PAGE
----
Can Books Be Like Music?

B6sf4_dCQAAzIS-This time of year in Santa Fe, we can get gorgeously warm days. On Tuesday we ate lunch on the patio in shirtsleeves and the kitties stalked the restless gophers. Good times were had by all. Of course, today it’s cold, stormy and overcast, but I’m ensconced in my cozy chair with a teapot on the warmer and life is still good.

A funny thing – I use Tweetdeck to sort my Twitter feeds, to help manage the flow of information. I also have columns devote to searches for mentions of my name or of my book titles, so I can see when people are talking about them. A couple of my titles overlap with album titles – particularly THE TALON OF THE HAWK and COVENANT OF THORNS. I think this is kind of cool, that I title musically, in a way.

The upshot is I see conversations – and fan enthusing – about these, especially Talon of the Hawk by The Front Bottoms. I’d never heard of this band, but I impulsively bought the album so I could listen, since we have this serendipitous artistic overlap. I like it. And wow – do other people love, love, love this album! People tweet about it all the time, say how he listened to it over and over, sang all the song with her sister on a road trip and expressing all the love. They discuss how awesome this album is. And tons of them want to get tattoos of the knife on the album cover.

It just makes me think.

Readers do this to an extent, but not nearly so many and not to the same extreme. I think there are a few reasons for this. A lot more people listen to music than read books. In 2013, 76% of American adults had read at least one book during the year and the typical American reads five books a year. Compare that to the stat that the average American listens to four hours of music a DAY. An enormous difference, huh?

Also music is social in a way that books tend not to be. Listening to music can be a gregarious event, from singing while road-tripping with your sister to attending a massive stadium rock concert. Books, even if we discuss them at length, tend to be a fairly solitary experience with a huge internal involvement.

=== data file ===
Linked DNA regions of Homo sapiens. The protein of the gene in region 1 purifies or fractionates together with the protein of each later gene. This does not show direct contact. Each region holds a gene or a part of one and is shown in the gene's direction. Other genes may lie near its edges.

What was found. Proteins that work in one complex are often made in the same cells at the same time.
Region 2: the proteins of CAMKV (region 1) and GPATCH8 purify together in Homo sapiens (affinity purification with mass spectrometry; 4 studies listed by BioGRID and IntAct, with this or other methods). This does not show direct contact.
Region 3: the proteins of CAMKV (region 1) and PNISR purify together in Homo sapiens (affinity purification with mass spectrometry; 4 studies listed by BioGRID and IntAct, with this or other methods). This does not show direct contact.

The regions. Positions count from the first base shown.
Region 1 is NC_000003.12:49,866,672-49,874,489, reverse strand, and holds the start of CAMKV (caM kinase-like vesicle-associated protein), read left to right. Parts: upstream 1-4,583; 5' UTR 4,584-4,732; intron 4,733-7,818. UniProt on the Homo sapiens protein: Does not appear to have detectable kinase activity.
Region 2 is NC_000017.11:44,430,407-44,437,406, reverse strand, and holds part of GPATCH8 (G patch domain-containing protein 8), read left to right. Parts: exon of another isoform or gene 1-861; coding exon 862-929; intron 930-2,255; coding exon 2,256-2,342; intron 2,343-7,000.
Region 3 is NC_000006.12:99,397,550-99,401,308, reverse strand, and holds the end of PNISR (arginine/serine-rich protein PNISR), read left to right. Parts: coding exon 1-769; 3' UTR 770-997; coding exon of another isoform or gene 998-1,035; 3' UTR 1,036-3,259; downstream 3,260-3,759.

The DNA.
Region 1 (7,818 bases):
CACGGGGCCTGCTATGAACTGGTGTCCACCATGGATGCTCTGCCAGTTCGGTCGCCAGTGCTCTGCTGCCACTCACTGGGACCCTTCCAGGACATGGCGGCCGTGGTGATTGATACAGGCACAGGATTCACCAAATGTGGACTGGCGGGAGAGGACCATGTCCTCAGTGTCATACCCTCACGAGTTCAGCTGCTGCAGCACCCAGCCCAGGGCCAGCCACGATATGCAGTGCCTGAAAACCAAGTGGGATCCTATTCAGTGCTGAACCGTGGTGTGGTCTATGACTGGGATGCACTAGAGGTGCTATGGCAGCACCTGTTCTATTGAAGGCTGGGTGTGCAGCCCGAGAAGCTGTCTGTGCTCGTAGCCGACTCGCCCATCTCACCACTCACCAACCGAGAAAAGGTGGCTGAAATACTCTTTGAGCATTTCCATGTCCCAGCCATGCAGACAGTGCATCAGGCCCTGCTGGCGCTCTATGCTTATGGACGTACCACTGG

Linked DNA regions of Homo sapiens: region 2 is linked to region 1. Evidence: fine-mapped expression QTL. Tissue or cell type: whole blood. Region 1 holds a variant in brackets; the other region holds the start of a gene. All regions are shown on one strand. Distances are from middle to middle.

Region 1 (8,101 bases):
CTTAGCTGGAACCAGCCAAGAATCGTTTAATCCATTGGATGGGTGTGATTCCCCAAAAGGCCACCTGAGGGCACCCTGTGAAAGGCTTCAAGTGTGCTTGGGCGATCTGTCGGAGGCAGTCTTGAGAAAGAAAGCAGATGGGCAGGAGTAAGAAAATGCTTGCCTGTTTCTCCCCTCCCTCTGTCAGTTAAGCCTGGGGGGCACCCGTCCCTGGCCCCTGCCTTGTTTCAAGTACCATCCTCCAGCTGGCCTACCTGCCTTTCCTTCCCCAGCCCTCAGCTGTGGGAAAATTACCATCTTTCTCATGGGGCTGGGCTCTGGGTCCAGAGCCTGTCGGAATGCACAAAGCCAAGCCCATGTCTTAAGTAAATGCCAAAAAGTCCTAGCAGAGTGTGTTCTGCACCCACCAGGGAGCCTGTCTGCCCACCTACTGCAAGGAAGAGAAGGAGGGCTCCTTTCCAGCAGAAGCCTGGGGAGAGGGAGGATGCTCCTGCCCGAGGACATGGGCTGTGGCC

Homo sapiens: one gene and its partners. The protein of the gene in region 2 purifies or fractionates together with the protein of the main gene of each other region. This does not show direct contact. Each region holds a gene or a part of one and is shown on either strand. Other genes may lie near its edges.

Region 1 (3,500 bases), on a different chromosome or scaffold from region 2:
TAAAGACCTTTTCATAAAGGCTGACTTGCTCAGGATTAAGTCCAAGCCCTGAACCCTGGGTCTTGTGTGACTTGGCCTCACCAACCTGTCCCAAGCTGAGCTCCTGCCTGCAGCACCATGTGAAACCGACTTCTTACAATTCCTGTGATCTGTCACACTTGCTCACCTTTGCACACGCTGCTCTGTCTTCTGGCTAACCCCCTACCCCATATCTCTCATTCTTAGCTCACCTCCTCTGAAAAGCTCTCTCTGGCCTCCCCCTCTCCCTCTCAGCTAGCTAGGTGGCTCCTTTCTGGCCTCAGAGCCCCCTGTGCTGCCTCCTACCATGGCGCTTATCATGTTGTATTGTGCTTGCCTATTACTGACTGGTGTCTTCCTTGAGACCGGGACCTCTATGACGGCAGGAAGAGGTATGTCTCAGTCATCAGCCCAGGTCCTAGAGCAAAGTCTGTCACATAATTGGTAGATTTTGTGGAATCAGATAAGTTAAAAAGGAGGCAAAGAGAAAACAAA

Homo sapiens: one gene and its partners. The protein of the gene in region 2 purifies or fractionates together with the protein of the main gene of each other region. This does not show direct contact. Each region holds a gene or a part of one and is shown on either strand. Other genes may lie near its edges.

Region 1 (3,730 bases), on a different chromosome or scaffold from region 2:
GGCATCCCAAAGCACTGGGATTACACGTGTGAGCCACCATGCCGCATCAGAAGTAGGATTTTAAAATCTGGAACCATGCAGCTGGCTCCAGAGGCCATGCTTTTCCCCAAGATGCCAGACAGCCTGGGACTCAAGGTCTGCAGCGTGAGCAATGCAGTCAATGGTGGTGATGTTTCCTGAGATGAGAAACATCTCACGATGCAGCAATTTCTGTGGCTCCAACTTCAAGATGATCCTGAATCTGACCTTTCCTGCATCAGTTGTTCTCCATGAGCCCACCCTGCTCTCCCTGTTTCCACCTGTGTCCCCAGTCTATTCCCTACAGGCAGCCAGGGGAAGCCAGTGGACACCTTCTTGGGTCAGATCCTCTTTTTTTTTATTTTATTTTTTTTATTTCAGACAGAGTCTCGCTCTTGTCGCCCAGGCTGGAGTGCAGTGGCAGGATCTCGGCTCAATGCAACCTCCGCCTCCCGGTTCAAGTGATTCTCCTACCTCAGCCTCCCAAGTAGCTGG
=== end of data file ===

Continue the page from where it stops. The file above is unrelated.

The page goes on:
Still.

I clipped this quote from Kurt Cobain once, which I have not been able to find. It’s probably floating aimlessly around in some forsaken file folder. At any rate, it’s amazing because he’s talking to an author about how he imagines readings are like rock concerts, with screaming fans and a mosh pit. It’s kind of adorable, how mistaken he is – and also enlightening. I read it and thought, why CAN’T it be like that? Wouldn’t it be great if it was?

I dunno – maybe I’m dreaming. What do you guys think?

 

 

6 Replies to “Can Books Be Like Music?”

  1. I often compare rereading a book again and again with listening to a CD again and again when people are surprised I reread books. And to me it is the same: if a book is beautifully written I enjoy the flow of the words, like I enjoy the flow of a beautiful melody.

    It might be said that I am no fan of most concerts: I enjoy listening to music in private, like I do my reading.

    1. That’s such an interesting comparison – I can totally see that, though I’ve never heard anyone make that analogy before. It did occur to me, though, that a lot of dedicated, enthusiastic readers are people who don’t like concerts and such like. 🙂

  2. I’m just realizing that one of the reasons I love running, is because I can lose myself to moving to the rhythm of my music without other people crowding me and stepping on my toes :-p

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